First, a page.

Wednesday, March 14, 2012

Personal and Cultural Conditions

A writing process can be hindered or fostered at many levels. Leaving aside natural factors, like weather, and technical ones, like plumbing (which might interfere with your writing separately or, as in a flash flood, in combination), we can consider personal and cultural factors. Importantly, these are things we can do something about, albeit not all of them as individuals.

Anyone can, at any time, resolve to write paragraphs on a regular schedule. Doing so will keep their prose in shape and this really means forming their minds to think in "academic" terms, namely, in terms of claims and their support. It is important not just to see this as an organization of the writing space. That is, it is not just the structure of a paper that is divided into paragraphs but the structure of the process. The task of writing is divided into the smaller tasks of writing particular paragraphs. Each of these can be given a particular amount of time to work on. I recommend 25-30 minutes per paragraph. Learning to work this way involves a personal transformation, but a very mild one. It is not a change in personality, but it will have affects on your sense of yourself as a scholar, certainly as a writer.

Now think about the change that a university department might undergo if the department head stopped asking "What have you published?" or "Why haven't you published anything?" and started asking "What paragraphs have you written this week?" and "Really? None? Why not?" What would happen if people respected and appreciated the simple craftsmanship that is expressed in the composition of paragraphs? What if it was normal behavior to withdraw for an hour or two to compose 2-4 paragraphs, to compose oneself, as it were, thirty minutes at a time? What if the questions "What do you mean?" and "How do you know?" were not considered cantankerous but ordinary expressions of curiosity--more precise ways of asking "What are you working on?" and answered simply and plainly by recounting two or three paragraphs, recently crafted.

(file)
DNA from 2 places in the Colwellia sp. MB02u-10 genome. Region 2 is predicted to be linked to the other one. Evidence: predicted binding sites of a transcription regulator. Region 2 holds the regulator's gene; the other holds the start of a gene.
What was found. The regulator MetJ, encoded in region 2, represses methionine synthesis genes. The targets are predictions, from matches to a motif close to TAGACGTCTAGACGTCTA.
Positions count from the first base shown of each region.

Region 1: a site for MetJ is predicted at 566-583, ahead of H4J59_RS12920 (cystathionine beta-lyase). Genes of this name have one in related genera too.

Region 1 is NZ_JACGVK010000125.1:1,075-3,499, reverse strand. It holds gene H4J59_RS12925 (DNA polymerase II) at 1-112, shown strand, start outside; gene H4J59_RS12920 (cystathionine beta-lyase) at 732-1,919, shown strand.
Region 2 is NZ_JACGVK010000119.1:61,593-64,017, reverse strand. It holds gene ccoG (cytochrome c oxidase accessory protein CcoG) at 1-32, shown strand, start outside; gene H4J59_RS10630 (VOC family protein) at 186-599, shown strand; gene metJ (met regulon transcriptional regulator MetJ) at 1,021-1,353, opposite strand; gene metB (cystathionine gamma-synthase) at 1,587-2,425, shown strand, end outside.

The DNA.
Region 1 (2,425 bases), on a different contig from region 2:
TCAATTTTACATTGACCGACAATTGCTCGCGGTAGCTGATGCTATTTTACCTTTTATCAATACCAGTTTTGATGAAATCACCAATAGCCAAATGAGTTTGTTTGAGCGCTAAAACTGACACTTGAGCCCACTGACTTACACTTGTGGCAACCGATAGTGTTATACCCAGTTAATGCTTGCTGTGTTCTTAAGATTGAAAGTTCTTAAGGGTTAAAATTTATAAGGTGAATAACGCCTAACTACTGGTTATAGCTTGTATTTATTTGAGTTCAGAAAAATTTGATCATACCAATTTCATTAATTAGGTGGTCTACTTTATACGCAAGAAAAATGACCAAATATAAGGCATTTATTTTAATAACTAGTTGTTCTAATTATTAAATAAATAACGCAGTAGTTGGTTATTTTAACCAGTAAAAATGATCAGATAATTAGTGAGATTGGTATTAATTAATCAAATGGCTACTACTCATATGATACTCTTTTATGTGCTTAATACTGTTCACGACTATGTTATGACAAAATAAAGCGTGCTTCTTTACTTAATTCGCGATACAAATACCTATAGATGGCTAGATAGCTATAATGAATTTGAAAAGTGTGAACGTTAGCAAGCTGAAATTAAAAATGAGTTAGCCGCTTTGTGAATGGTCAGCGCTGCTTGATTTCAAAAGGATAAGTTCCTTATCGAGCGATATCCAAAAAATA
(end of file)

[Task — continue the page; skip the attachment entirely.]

I suppose it's somewhat utopian to propose it, but I think it is worth giving some thought to establishing (or finding) personal and cultural conditions that are suitable for the composition of paragraphs.

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